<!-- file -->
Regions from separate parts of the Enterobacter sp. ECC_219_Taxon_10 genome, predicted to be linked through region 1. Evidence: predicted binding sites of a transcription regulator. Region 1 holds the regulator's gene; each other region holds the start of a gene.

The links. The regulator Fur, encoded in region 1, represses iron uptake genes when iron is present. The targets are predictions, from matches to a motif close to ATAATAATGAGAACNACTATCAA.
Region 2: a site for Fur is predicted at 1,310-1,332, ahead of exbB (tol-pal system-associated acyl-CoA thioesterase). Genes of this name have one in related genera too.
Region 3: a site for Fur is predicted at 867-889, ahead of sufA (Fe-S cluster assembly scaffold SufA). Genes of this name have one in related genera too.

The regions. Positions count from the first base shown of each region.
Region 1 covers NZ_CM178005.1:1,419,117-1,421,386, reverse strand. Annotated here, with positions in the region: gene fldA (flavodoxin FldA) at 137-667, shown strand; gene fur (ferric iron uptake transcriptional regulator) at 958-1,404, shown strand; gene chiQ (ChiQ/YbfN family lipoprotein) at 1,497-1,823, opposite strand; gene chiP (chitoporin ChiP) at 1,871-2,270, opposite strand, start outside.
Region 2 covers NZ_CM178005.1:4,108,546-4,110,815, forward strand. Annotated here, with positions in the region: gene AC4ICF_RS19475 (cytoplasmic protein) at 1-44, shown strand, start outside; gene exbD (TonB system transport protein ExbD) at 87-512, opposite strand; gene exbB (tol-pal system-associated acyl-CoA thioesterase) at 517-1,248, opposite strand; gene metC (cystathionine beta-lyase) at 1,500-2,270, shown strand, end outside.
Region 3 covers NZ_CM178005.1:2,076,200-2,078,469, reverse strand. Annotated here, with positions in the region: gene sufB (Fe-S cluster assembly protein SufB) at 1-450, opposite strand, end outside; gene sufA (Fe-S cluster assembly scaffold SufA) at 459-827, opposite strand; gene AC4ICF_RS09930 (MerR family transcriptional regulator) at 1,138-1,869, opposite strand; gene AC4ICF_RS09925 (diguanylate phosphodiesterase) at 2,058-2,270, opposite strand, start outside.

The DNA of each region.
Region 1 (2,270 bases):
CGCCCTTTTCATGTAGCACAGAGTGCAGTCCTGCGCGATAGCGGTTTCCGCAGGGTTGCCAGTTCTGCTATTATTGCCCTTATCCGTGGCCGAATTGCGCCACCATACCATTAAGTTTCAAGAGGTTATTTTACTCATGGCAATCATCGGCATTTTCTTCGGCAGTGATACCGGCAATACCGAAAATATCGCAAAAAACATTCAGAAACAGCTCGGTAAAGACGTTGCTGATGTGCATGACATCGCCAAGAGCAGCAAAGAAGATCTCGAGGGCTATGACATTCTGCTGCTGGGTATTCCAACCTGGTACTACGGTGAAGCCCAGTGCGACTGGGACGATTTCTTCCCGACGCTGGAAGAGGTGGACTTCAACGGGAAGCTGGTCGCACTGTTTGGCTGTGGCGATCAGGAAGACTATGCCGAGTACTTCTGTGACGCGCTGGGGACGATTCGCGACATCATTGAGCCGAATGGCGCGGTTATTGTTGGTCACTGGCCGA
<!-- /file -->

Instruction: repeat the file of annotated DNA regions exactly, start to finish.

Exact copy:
Regions from separate parts of the Enterobacter sp. ECC_219_Taxon_10 genome, predicted to be linked through region 1. Evidence: predicted binding sites of a transcription regulator. Region 1 holds the regulator's gene; each other region holds the start of a gene.

The links. The regulator Fur, encoded in region 1, represses iron uptake genes when iron is present. The targets are predictions, from matches to a motif close to ATAATAATGAGAACNACTATCAA.
Region 2: a site for Fur is predicted at 1,310-1,332, ahead of exbB (tol-pal system-associated acyl-CoA thioesterase). Genes of this name have one in related genera too.
Region 3: a site for Fur is predicted at 867-889, ahead of sufA (Fe-S cluster assembly scaffold SufA). Genes of this name have one in related genera too.

The regions. Positions count from the first base shown of each region.
Region 1 covers NZ_CM178005.1:1,419,117-1,421,386, reverse strand. Annotated here, with positions in the region: gene fldA (flavodoxin FldA) at 137-667, shown strand; gene fur (ferric iron uptake transcriptional regulator) at 958-1,404, shown strand; gene chiQ (ChiQ/YbfN family lipoprotein) at 1,497-1,823, opposite strand; gene chiP (chitoporin ChiP) at 1,871-2,270, opposite strand, start outside.
Region 2 covers NZ_CM178005.1:4,108,546-4,110,815, forward strand. Annotated here, with positions in the region: gene AC4ICF_RS19475 (cytoplasmic protein) at 1-44, shown strand, start outside; gene exbD (TonB system transport protein ExbD) at 87-512, opposite strand; gene exbB (tol-pal system-associated acyl-CoA thioesterase) at 517-1,248, opposite strand; gene metC (cystathionine beta-lyase) at 1,500-2,270, shown strand, end outside.
Region 3 covers NZ_CM178005.1:2,076,200-2,078,469, reverse strand. Annotated here, with positions in the region: gene sufB (Fe-S cluster assembly protein SufB) at 1-450, opposite strand, end outside; gene sufA (Fe-S cluster assembly scaffold SufA) at 459-827, opposite strand; gene AC4ICF_RS09930 (MerR family transcriptional regulator) at 1,138-1,869, opposite strand; gene AC4ICF_RS09925 (diguanylate phosphodiesterase) at 2,058-2,270, opposite strand, start outside.

The DNA of each region.
Region 1 (2,270 bases):
CGCCCTTTTCATGTAGCACAGAGTGCAGTCCTGCGCGATAGCGGTTTCCGCAGGGTTGCCAGTTCTGCTATTATTGCCCTTATCCGTGGCCGAATTGCGCCACCATACCATTAAGTTTCAAGAGGTTATTTTACTCATGGCAATCATCGGCATTTTCTTCGGCAGTGATACCGGCAATACCGAAAATATCGCAAAAAACATTCAGAAACAGCTCGGTAAAGACGTTGCTGATGTGCATGACATCGCCAAGAGCAGCAAAGAAGATCTCGAGGGCTATGACATTCTGCTGCTGGGTATTCCAACCTGGTACTACGGTGAAGCCCAGTGCGACTGGGACGATTTCTTCCCGACGCTGGAAGAGGTGGACTTCAACGGGAAGCTGGTCGCACTGTTTGGCTGTGGCGATCAGGAAGACTATGCCGAGTACTTCTGTGACGCGCTGGGGACGATTCGCGACATCATTGAGCCGAATGGCGCGGTTATTGTTGGTCACTGGCCGA